Talal stumbled upon research done by two scientists in Oman, Professors Peter Kelemen and Juerg Matter – whom we call the godfathers of mineralisation. They had observed that peridotite, a common rock in the Hajar mountain range that is normally part of the ocean crust but had been thrust up onto the surface through tectonic activity, naturally absorbs CO2 dissolved in rainwater and converts it into inert minerals, immobilising that CO2 in solid form forever. It acts like a massive forest, except that it actually eliminates CO2 from existence rather than having the potential to burn out and rerelease it, as we have seen with wildfires.

That mineralisation process is very slow, but the scientists theorised that it could be accelerated. Talal and I reached out to them, and we created a founding team with Juerg and Ehab Tasfai, our CTO. The company was founded in 2020 out of the pandemic –  born from crisis to tackle crisis, as we like to say – and we received our first permit from the Omani government to run an R&D test in 2021. We then conducted multiple pilot injection tests between 2021 and 2023, sourcing CO2 from both atmospheric capture and industrial emissions.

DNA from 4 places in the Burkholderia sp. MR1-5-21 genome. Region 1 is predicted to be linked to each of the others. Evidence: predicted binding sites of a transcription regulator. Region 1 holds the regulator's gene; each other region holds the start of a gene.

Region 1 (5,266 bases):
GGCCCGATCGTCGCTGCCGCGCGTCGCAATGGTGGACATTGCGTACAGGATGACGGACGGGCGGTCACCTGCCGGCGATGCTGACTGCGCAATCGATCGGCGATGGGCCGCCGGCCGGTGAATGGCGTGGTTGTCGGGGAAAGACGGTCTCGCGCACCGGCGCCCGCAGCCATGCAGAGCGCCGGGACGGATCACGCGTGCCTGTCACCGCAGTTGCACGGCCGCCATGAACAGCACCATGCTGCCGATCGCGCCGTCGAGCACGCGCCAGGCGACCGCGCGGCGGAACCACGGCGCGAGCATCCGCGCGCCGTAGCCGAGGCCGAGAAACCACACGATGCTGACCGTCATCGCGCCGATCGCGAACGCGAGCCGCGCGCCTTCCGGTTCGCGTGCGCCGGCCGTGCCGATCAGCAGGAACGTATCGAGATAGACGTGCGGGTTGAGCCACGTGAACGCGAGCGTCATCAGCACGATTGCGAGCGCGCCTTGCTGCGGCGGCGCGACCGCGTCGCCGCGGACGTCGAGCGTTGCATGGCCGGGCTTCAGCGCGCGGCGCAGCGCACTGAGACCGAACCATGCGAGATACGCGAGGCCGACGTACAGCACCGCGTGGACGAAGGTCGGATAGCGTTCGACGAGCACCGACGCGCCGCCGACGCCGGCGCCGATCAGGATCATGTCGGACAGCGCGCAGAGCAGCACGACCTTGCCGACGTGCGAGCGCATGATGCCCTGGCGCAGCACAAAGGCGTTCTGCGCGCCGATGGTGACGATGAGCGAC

We’re now in the process of publishing our findings in scientific publications and we’re working on a scaled-up demonstration in Fujairah alongside ADNOC.

How will your business solution work?

We haven’t started commercialisation yet, but we approach industrial emitters – hard to decarbonise industries, like cement and steel production, that need technological solutions to become Net Zero – and partner with direct carbon-capture companies.

We eliminate the CO2 they hand over to us and then verify, quantify, and validate that it’s gone for verification companies that generate carbon credits. That credit is then sold or used by whatever company that wants to claim one unit of decarbonisation.